Norway’s opinion leaders

Norway may be a monopoly country, but it has a thriving wine communication scene. Liora Levi reveals the major names.

Oslo, capital of Norway
Oslo, capital of Norway

Norway has a population of 5.2m people and the wine trade is close knit, particularly those who write about wine full-time. But although the country’s wine scene is relatively small, it has numerous influencers with loyal followers. 

Aase E. Jacobsen 

With an MBA specialising in product development and sensory science, Jacobsen made good use of her skills early on for her food and wine hobby. In 1995 she established Apéritif, a major trade magazine for food and drink, which in the same year went online as one of the first wine magazines in Norway to publish wine reviews on the Internet. Today the trade magazine has 43,000 readers, according to Kantar, while the website has 300,000 unique users, making it Norway’s most prominent food and drinks website. Her company remains family owned. When asked about her favourite wine region, she said the question was difficult. “It is like choosing one out of two children.” However, she thinks wine regions with a long gastronomic history, where food and wine are closely knit and where producers are looking for their own identity or trying to find their way back to the roots, are the most interesting. 

Arne Ronold MW

Ronold is one of Norway’s foremost wine experts as well as its first Master of Wine, a title he achieved in 1993. By then he had already been writing about wine for 10 years and was one of Norway’s pioneering wine critics. In 1986 he established the country’s most renowned wine magazine, Vinforum, which is still the most popular magazine with both professional and amateur wine enthusiasts. He is the author of about 20 books on wine, one of which is on the curriculum of all three sommelier education programmes in Norway. Occasionally Ronold conducts tastings and master classes for the wine trade and he is also one of the educators of the WSET Diploma. It is common knowledge that Ronold is an enthusiastic foodie, which in turn makes him a committed judge of The Nordic Prize — the annual award for the best restaurant of the Nordic countries. Although he is reluctant to name a specific wine region as his favourite, he admits that Piedmont scores high on the list.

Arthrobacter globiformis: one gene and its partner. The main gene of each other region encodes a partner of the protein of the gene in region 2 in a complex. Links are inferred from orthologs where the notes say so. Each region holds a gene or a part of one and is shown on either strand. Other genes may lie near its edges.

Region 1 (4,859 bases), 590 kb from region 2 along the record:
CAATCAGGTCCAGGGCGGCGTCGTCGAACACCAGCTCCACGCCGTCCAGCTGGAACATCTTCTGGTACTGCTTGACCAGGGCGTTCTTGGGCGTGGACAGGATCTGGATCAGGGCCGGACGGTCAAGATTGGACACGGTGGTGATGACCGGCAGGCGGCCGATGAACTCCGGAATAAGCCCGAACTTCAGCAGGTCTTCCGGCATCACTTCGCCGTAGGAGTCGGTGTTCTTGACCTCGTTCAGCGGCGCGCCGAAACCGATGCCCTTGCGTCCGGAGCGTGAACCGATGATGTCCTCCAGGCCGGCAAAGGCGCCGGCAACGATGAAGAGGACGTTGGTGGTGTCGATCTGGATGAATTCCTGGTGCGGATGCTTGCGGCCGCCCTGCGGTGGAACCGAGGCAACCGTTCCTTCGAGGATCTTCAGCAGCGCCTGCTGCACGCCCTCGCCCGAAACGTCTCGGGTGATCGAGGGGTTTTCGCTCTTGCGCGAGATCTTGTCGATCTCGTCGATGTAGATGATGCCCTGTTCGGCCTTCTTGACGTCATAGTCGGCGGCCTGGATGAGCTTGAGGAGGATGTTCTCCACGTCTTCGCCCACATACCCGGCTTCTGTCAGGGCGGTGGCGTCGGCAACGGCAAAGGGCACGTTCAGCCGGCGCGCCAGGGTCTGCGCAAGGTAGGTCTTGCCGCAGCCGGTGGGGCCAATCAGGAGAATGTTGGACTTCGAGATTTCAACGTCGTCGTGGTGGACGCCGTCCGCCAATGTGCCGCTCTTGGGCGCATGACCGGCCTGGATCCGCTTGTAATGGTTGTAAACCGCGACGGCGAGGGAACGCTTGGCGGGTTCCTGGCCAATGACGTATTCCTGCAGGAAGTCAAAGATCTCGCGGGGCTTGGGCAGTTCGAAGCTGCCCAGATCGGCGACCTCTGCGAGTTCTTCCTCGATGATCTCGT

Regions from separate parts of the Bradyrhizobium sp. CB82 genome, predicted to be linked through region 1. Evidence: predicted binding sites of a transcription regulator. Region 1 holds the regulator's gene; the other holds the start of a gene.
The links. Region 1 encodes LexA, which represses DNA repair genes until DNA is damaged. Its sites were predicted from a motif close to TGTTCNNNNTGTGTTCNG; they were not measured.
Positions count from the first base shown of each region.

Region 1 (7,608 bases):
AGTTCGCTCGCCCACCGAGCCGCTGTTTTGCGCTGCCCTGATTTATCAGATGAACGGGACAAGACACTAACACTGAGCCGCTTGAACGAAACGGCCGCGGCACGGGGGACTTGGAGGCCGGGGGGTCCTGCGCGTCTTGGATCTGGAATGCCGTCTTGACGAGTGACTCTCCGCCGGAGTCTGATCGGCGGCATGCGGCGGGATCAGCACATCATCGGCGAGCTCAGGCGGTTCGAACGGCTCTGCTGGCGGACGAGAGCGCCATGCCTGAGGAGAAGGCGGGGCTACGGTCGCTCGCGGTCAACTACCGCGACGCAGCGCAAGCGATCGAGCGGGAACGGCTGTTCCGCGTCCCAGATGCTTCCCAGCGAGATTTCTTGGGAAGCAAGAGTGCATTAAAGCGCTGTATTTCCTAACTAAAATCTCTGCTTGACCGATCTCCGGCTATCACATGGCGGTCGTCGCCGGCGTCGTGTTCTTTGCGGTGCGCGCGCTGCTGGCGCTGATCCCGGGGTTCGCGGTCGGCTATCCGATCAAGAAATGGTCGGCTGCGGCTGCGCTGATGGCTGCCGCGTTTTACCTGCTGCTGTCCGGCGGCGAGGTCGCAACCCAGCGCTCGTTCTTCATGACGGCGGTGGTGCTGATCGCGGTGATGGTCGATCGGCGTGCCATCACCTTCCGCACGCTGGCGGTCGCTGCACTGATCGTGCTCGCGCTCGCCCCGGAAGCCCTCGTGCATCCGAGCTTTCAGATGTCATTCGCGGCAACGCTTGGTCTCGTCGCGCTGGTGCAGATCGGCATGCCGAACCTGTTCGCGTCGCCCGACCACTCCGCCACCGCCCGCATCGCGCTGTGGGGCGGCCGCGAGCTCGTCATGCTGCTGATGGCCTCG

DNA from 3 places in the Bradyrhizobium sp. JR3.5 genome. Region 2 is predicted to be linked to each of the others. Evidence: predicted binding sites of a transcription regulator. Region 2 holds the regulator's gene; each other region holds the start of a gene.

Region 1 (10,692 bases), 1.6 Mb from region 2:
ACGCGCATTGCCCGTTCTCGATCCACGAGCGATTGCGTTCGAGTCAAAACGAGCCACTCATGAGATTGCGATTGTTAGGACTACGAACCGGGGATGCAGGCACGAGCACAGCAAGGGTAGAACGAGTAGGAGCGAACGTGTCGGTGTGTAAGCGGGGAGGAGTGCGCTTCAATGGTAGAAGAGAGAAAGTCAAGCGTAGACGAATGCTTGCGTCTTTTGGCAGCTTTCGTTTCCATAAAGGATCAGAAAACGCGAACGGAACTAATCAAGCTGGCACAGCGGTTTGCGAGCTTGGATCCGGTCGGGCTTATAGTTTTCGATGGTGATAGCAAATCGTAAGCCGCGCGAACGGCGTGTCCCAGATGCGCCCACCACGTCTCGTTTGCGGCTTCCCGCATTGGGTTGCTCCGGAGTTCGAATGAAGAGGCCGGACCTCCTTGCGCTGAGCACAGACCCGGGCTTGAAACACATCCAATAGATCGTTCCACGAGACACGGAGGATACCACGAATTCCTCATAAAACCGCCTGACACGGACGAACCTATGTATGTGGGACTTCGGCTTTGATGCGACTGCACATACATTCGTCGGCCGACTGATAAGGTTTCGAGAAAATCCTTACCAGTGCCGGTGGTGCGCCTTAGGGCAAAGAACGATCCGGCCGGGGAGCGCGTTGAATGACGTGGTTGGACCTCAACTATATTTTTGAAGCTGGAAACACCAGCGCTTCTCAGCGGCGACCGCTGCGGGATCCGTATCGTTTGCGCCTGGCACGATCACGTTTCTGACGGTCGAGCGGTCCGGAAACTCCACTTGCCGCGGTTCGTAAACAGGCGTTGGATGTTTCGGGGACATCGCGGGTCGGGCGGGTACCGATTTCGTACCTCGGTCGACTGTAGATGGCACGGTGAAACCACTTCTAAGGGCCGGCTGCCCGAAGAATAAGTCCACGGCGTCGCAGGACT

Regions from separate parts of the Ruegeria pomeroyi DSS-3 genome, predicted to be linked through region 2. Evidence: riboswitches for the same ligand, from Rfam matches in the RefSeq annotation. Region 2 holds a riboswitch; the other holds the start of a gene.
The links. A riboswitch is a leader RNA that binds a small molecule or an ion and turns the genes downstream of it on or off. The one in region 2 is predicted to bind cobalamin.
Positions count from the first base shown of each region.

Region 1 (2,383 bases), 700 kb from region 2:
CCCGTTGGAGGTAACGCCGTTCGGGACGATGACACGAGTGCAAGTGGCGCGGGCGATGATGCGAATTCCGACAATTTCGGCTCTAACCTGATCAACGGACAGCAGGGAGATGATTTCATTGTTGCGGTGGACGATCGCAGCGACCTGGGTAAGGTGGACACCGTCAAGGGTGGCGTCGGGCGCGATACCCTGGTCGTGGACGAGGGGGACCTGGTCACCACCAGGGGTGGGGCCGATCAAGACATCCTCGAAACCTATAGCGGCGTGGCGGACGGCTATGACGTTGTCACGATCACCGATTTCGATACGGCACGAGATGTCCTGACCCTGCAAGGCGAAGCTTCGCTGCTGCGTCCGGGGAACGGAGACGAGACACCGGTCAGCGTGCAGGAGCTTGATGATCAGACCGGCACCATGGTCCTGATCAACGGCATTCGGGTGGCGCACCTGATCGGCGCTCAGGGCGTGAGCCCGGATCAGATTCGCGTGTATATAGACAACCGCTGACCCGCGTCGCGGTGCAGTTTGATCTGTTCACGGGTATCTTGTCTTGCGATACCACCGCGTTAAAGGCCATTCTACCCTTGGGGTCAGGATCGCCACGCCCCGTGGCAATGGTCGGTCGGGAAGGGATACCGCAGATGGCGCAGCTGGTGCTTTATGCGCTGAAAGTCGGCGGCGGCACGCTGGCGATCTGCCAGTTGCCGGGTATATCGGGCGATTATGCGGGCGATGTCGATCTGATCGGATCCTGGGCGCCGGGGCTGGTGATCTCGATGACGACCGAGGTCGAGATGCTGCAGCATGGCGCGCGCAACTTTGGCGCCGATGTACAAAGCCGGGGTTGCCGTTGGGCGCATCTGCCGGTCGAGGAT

Merete Bø

Bø is one of Norway’s leading critics, who has an incredible database of wines tasted. She began her wine career as a sommelier and has twice held the title of Best Sommelier of Norway, and Best Sommelier of the Nordic countries. She also has 18 years as a wine critic on her resumé and currently writes for Dagens Næringsliv (DN), an important financial newspaper. While she rates every single wine she tastes, her biggest audience is the wealthy members of the population responsible for buying out high-end wines within hours of their release at the monopoly. She has written five wine books so far on different wine regions. She had no doubt when asked about her favourite: Burgundy.

Ingvild Tennfjord

Ingvild Tennfjord appeared out of the blue in 2012 after she decided to become a sommelier and write about wine from an educated point of view. She was already an experienced journalist in other fields and finished her wine education, including the WSET Diploma, over the course of just a few years. To gain the knowledge needed on winemaking, wine regions and producers, she and her husband sold their house and belongings and travelled the wine world for a full year with their two young children. During this time she began writing about wine for Aftenposten, one of Norway’s major newspapers. She wrote about her journey not only through the wine world, but also on becoming a sommelier and invited her readers to follow her learning curve. She is about to release her sixth wine book. Tennfjord is enormously popular for conveying wine in a simple and unpretentious way.

Ulf Dalheim 

Dalheim had his first article published at the age of 17 and has worked as a full-time journalist for Adresseavisen newspaper in Trondheim since 1973. In his 45 years of writing for the newspaper he wrote about more or less everything, from news, culture and economy to business, until becoming a wine critic in 1990. After a major downsizing in the newspaper industry in 2017, Dalheim accepted a severance package and is now running Norway’s largest wine club, VinPuls, full-time. VinPuls was established in 2000 and has 3,000 members who enjoy wine fairs, tastings, winemaker dinners, wine lectures and trips to wine regions around the world. He has written and co-authored eight books, four of which are dedicated to wine, food and travel. Dalheim is by far the most influential wine critic in his part of the country. When asked about a favourite wine region he admits to being a big fan of Andalucia where he has a holiday home, but when it comes down to it Piedmont ranks on the top of his list. 


Other critics of note

Edvard Skramstad is the wine columnist for Verdens Gang (VG), one of the two main tabloids. The other is Dagbladet, where Robert Lie, the Best Sommelier of Europe 2006, has a weekly column. 

Geir Salvesen was the main wine critic for Aftenposten for more than three decades. As well as covering politics, he was also one of the pioneers of wine writing and he is the author of numerous wine books. Although he retired last year, he still has many loyal followers on his blog.

Svein Lindin is the wine journalist for Finansavisen, a business newspaper published by Hegnar Media, and KapitalVin, which is a new wine initiativefrom Hegnar Media. 

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